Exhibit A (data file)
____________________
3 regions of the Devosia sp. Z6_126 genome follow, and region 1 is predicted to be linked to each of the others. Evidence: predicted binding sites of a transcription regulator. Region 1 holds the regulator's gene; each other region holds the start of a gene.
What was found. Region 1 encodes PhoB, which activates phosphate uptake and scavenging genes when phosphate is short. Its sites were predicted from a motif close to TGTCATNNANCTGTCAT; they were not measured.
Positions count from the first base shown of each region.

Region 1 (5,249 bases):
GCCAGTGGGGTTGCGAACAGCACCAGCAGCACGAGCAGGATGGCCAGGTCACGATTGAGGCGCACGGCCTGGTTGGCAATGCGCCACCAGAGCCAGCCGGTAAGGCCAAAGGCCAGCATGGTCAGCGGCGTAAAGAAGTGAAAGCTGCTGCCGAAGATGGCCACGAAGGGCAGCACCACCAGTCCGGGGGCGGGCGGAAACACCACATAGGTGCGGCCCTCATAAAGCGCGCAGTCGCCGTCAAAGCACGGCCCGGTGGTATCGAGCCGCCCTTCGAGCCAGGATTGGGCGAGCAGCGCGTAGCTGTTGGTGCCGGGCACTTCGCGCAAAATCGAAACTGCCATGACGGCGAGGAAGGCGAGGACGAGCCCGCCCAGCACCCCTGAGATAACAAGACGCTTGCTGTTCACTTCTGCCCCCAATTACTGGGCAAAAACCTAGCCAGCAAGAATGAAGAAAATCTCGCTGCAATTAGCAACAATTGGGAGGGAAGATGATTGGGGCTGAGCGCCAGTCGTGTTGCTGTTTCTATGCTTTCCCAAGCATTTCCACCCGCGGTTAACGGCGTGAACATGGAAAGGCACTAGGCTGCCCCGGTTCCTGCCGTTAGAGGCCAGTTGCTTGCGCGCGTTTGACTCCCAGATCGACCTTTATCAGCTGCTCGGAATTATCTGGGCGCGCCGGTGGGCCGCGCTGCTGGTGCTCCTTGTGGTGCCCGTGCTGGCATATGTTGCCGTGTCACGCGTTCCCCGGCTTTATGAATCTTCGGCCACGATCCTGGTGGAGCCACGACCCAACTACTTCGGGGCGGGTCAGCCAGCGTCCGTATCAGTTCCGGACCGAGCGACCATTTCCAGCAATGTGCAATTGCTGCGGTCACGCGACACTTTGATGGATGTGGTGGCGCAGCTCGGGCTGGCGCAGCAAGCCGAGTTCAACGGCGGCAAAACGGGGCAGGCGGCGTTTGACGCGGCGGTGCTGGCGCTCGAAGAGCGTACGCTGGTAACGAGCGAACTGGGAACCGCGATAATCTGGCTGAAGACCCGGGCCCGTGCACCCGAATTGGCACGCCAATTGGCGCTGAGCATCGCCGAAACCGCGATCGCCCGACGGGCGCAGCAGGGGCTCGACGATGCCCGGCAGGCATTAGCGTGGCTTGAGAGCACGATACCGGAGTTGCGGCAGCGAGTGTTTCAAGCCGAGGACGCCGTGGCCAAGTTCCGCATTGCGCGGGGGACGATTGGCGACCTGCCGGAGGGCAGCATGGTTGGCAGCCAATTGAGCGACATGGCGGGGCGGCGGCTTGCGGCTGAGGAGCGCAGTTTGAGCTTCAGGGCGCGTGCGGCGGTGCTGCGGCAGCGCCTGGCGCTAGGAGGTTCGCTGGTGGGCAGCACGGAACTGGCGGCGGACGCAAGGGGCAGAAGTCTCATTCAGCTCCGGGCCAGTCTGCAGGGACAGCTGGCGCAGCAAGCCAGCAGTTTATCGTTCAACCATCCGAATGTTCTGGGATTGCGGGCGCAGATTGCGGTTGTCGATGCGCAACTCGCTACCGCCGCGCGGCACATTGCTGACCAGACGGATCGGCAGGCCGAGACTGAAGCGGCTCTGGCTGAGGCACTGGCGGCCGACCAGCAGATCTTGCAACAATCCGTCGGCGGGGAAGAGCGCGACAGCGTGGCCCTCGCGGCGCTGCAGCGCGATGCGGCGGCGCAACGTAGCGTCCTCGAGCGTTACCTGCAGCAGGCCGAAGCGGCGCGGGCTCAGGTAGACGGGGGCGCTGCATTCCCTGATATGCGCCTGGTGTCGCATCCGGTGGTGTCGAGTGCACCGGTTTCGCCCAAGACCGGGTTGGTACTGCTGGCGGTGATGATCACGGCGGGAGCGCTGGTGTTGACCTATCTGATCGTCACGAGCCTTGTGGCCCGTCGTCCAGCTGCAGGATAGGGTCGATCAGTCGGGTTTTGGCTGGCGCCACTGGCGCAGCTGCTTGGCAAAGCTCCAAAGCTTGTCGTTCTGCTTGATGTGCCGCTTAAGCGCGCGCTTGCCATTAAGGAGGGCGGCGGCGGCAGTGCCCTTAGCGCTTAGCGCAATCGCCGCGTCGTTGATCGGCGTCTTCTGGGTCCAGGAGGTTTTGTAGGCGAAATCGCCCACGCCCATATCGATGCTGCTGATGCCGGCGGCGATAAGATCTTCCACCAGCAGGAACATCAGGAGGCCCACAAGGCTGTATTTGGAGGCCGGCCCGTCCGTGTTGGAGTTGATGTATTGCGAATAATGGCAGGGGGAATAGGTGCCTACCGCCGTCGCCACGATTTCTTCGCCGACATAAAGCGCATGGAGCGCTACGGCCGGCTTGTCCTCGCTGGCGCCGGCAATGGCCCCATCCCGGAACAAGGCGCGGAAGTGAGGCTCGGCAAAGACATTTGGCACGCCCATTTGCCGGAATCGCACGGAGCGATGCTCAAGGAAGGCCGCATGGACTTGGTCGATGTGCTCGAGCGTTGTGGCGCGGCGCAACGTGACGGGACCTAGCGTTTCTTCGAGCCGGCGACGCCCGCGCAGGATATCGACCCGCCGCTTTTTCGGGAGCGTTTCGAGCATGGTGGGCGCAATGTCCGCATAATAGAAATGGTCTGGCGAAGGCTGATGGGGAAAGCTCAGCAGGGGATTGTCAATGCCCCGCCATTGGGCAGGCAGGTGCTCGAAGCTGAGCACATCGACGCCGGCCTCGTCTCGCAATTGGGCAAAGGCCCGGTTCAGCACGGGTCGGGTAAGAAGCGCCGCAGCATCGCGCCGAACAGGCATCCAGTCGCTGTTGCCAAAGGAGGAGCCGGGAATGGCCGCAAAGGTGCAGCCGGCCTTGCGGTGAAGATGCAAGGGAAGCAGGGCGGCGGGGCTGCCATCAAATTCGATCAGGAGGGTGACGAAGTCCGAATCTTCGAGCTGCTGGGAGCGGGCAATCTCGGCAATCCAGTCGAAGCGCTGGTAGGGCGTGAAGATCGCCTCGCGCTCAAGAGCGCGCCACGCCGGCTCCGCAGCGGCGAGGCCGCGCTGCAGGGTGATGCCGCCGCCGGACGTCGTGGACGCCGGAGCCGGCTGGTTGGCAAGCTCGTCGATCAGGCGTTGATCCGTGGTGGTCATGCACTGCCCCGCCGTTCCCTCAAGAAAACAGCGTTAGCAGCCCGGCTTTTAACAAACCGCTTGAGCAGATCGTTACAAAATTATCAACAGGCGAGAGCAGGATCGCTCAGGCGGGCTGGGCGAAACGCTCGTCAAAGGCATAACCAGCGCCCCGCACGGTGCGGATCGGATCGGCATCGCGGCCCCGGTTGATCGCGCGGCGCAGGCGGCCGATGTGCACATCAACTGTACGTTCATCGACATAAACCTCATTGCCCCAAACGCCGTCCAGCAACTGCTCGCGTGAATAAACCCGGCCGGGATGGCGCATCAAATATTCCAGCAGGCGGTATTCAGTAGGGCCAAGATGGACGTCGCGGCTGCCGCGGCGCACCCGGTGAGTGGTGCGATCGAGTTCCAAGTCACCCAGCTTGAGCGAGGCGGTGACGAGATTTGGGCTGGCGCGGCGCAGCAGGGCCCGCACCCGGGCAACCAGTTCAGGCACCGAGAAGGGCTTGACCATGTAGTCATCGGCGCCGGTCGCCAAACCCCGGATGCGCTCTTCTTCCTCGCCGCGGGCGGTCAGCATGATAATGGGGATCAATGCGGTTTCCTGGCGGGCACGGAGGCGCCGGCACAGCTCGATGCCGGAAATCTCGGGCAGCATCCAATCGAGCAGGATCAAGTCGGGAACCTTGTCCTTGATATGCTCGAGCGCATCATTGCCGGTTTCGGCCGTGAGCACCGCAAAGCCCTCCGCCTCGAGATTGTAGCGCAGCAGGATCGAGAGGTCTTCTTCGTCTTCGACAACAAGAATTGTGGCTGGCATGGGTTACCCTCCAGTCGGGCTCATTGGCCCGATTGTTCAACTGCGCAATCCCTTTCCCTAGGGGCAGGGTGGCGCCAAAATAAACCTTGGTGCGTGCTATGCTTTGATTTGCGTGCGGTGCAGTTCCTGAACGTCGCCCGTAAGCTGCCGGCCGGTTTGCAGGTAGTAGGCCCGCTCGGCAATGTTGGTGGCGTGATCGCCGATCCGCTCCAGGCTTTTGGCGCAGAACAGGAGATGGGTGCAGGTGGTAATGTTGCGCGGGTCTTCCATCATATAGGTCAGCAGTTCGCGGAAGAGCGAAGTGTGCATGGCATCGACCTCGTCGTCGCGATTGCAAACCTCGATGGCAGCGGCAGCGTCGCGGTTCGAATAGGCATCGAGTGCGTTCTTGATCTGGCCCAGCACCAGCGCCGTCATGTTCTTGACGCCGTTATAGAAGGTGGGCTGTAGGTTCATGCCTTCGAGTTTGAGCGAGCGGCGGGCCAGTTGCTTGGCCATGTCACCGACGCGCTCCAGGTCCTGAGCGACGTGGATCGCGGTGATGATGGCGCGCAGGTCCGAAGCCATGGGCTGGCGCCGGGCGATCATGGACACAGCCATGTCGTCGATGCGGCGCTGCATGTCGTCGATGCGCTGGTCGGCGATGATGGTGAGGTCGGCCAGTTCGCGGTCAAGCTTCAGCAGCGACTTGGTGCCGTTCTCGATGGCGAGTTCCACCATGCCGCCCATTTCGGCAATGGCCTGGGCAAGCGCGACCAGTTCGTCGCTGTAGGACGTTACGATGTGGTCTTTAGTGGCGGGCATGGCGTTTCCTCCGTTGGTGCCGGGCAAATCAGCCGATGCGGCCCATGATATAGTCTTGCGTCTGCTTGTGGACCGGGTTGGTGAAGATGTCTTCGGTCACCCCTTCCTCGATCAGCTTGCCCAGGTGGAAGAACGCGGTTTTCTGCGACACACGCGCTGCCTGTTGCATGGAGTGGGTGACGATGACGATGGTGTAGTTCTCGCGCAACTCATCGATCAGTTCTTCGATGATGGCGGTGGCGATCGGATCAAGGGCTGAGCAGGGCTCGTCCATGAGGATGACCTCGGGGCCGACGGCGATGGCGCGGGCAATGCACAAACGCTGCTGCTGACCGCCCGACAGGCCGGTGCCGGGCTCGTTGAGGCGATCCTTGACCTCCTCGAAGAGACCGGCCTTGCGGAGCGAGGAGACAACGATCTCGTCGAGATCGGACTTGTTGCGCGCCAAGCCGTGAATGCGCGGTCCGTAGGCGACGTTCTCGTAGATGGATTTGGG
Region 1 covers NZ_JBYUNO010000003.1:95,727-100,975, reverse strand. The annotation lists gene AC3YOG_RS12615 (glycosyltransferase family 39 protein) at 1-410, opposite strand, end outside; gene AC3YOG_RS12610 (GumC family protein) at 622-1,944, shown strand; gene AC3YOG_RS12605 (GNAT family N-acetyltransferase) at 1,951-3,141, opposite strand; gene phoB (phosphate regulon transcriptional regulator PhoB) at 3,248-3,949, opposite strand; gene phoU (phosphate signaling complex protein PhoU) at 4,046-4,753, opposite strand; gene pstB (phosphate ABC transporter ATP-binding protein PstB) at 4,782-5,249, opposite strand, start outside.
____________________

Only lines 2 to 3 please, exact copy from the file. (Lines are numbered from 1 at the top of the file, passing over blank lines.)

What was found. Region 1 encodes PhoB, which activates phosphate uptake and scavenging genes when phosphate is short. Its sites were predicted from a motif close to TGTCATNNANCTGTCAT; they were not measured.
Positions count from the first base shown of each region.